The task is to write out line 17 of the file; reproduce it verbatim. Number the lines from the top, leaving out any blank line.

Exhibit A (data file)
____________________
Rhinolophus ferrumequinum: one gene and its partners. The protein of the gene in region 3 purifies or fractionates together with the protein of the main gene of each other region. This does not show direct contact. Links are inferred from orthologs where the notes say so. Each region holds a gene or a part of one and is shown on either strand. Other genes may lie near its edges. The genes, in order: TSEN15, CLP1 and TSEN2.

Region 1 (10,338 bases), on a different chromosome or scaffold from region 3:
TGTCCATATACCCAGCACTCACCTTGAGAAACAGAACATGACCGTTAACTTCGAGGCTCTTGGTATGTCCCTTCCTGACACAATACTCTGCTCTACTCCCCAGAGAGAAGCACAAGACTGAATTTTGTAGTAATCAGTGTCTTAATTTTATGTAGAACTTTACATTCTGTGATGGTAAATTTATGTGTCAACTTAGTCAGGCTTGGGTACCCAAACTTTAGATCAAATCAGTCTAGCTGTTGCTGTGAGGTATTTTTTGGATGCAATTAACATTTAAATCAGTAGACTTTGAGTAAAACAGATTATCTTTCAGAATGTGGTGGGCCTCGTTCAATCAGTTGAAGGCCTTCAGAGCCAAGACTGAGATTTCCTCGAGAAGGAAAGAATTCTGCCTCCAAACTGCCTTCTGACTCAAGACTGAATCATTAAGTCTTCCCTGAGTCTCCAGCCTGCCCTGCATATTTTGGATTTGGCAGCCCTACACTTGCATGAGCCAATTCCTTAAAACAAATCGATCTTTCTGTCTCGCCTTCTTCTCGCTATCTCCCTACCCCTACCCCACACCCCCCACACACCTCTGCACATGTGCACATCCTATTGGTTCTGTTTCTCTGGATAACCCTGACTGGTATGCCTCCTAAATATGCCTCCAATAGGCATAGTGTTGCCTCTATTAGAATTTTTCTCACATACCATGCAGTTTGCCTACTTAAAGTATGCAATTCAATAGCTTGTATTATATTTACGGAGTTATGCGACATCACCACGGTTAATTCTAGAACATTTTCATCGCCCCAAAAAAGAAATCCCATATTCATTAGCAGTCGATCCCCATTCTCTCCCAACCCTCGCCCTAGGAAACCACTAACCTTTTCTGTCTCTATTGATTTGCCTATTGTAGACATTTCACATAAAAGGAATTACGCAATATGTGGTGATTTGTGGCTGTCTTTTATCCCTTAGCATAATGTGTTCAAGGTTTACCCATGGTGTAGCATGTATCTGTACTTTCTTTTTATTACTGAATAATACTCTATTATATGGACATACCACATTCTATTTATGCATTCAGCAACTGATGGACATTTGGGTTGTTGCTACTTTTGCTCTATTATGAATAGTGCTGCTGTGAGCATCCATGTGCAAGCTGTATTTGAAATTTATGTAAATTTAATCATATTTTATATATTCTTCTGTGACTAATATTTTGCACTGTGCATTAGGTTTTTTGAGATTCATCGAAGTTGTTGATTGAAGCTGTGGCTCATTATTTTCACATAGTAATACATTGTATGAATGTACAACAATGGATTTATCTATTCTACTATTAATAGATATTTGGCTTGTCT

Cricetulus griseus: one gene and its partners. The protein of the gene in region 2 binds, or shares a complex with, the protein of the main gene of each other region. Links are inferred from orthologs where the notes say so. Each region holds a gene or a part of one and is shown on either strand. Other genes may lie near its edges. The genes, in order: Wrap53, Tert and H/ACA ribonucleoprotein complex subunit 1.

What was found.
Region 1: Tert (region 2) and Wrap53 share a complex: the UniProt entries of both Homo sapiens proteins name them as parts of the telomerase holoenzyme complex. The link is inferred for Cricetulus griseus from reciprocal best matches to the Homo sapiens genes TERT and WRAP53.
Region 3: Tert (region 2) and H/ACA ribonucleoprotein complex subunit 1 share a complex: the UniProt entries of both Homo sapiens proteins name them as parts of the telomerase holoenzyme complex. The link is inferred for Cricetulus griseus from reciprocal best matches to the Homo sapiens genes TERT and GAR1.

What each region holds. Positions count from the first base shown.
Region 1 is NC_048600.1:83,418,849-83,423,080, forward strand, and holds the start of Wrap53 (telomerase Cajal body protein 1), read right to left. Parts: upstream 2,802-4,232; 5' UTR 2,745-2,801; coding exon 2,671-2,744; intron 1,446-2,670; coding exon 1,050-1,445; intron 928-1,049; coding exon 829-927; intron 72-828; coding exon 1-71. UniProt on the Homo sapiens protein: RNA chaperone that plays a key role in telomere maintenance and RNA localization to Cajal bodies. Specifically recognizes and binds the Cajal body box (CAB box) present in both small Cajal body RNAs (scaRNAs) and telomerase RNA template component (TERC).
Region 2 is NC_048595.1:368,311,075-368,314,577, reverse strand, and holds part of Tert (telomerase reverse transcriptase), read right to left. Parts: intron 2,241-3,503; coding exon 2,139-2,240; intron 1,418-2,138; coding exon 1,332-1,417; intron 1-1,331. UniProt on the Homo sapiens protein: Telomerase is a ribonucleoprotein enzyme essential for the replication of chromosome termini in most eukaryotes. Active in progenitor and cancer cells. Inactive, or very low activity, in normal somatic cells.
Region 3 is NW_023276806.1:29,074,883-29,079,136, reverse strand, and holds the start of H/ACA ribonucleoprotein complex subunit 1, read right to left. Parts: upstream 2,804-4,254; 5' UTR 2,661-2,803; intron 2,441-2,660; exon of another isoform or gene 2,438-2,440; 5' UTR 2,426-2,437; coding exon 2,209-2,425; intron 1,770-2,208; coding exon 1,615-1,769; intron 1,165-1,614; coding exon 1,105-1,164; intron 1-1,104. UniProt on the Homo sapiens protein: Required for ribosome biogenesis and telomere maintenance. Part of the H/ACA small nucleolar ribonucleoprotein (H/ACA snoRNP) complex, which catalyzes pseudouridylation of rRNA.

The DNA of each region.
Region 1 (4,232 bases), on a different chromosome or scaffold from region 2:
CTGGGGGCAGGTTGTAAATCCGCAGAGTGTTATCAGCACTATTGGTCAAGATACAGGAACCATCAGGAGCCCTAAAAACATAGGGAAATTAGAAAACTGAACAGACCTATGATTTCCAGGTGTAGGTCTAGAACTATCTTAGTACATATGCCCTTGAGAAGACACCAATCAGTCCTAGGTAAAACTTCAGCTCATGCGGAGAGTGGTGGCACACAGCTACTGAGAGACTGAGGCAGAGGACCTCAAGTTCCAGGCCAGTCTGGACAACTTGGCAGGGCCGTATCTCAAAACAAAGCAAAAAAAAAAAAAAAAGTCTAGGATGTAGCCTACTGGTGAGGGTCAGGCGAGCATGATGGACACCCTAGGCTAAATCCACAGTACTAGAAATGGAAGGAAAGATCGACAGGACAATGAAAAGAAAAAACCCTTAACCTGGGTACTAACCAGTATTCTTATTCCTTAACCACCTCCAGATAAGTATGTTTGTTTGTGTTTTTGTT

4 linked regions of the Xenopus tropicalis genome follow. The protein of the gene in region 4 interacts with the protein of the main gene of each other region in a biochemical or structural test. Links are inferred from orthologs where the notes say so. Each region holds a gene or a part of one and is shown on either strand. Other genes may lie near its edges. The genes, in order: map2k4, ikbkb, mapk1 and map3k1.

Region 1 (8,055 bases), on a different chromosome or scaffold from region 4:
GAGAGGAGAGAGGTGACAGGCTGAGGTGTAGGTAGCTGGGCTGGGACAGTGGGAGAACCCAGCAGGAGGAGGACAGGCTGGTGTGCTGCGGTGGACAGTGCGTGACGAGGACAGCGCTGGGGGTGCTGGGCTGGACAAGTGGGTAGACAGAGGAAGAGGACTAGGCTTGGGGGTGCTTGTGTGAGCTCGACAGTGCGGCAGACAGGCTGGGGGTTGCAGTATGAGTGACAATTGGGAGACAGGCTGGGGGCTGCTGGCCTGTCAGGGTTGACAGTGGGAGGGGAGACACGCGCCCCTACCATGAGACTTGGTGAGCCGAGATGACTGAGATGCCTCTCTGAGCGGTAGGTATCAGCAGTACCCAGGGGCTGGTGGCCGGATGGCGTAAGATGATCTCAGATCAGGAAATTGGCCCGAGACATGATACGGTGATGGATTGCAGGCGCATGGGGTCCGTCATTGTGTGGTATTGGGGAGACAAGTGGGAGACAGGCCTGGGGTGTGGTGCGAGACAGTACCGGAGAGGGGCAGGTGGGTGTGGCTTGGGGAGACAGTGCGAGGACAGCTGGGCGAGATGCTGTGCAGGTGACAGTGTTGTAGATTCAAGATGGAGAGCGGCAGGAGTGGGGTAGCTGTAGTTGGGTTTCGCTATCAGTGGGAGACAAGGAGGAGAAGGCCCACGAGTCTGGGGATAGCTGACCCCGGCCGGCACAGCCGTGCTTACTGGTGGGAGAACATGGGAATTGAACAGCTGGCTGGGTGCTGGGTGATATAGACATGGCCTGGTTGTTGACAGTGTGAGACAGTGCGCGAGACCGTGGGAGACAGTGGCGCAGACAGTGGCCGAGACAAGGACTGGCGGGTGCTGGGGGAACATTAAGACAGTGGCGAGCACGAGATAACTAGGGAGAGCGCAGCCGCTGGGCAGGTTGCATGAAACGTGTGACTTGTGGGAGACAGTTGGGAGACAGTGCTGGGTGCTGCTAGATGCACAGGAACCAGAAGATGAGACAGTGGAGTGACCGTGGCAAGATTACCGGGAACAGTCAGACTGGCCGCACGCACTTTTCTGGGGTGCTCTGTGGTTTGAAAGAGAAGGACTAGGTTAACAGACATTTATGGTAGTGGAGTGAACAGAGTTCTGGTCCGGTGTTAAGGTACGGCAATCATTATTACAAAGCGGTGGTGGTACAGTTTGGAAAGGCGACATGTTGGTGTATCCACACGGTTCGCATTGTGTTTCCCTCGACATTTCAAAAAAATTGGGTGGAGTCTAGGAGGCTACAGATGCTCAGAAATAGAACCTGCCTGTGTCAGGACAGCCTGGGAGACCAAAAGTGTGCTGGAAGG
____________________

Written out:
GAGAGGAGAGAGGTGACAGGCTGAGGTGTAGGTAGCTGGGCTGGGACAGTGGGAGAACCCAGCAGGAGGAGGACAGGCTGGTGTGCTGCGGTGGACAGTGCGTGACGAGGACAGCGCTGGGGGTGCTGGGCTGGACAAGTGGGTAGACAGAGGAAGAGGACTAGGCTTGGGGGTGCTTGTGTGAGCTCGACAGTGCGGCAGACAGGCTGGGGGTTGCAGTATGAGTGACAATTGGGAGACAGGCTGGGGGCTGCTGGCCTGTCAGGGTTGACAGTGGGAGGGGAGACACGCGCCCCTACCATGAGACTTGGTGAGCCGAGATGACTGAGATGCCTCTCTGAGCGGTAGGTATCAGCAGTACCCAGGGGCTGGTGGCCGGATGGCGTAAGATGATCTCAGATCAGGAAATTGGCCCGAGACATGATACGGTGATGGATTGCAGGCGCATGGGGTCCGTCATTGTGTGGTATTGGGGAGACAAGTGGGAGACAGGCCTGGGGTGTGGTGCGAGACAGTACCGGAGAGGGGCAGGTGGGTGTGGCTTGGGGAGACAGTGCGAGGACAGCTGGGCGAGATGCTGTGCAGGTGACAGTGTTGTAGATTCAAGATGGAGAGCGGCAGGAGTGGGGTAGCTGTAGTTGGGTTTCGCTATCAGTGGGAGACAAGGAGGAGAAGGCCCACGAGTCTGGGGATAGCTGACCCCGGCCGGCACAGCCGTGCTTACTGGTGGGAGAACATGGGAATTGAACAGCTGGCTGGGTGCTGGGTGATATAGACATGGCCTGGTTGTTGACAGTGTGAGACAGTGCGCGAGACCGTGGGAGACAGTGGCGCAGACAGTGGCCGAGACAAGGACTGGCGGGTGCTGGGGGAACATTAAGACAGTGGCGAGCACGAGATAACTAGGGAGAGCGCAGCCGCTGGGCAGGTTGCATGAAACGTGTGACTTGTGGGAGACAGTTGGGAGACAGTGCTGGGTGCTGCTAGATGCACAGGAACCAGAAGATGAGACAGTGGAGTGACCGTGGCAAGATTACCGGGAACAGTCAGACTGGCCGCACGCACTTTTCTGGGGTGCTCTGTGGTTTGAAAGAGAAGGACTAGGTTAACAGACATTTATGGTAGTGGAGTGAACAGAGTTCTGGTCCGGTGTTAAGGTACGGCAATCATTATTACAAAGCGGTGGTGGTACAGTTTGGAAAGGCGACATGTTGGTGTATCCACACGGTTCGCATTGTGTTTCCCTCGACATTTCAAAAAAATTGGGTGGAGTCTAGGAGGCTACAGATGCTCAGAAATAGAACCTGCCTGTGTCAGGACAGCCTGGGAGACCAAAAGTGTGCTGGAAGG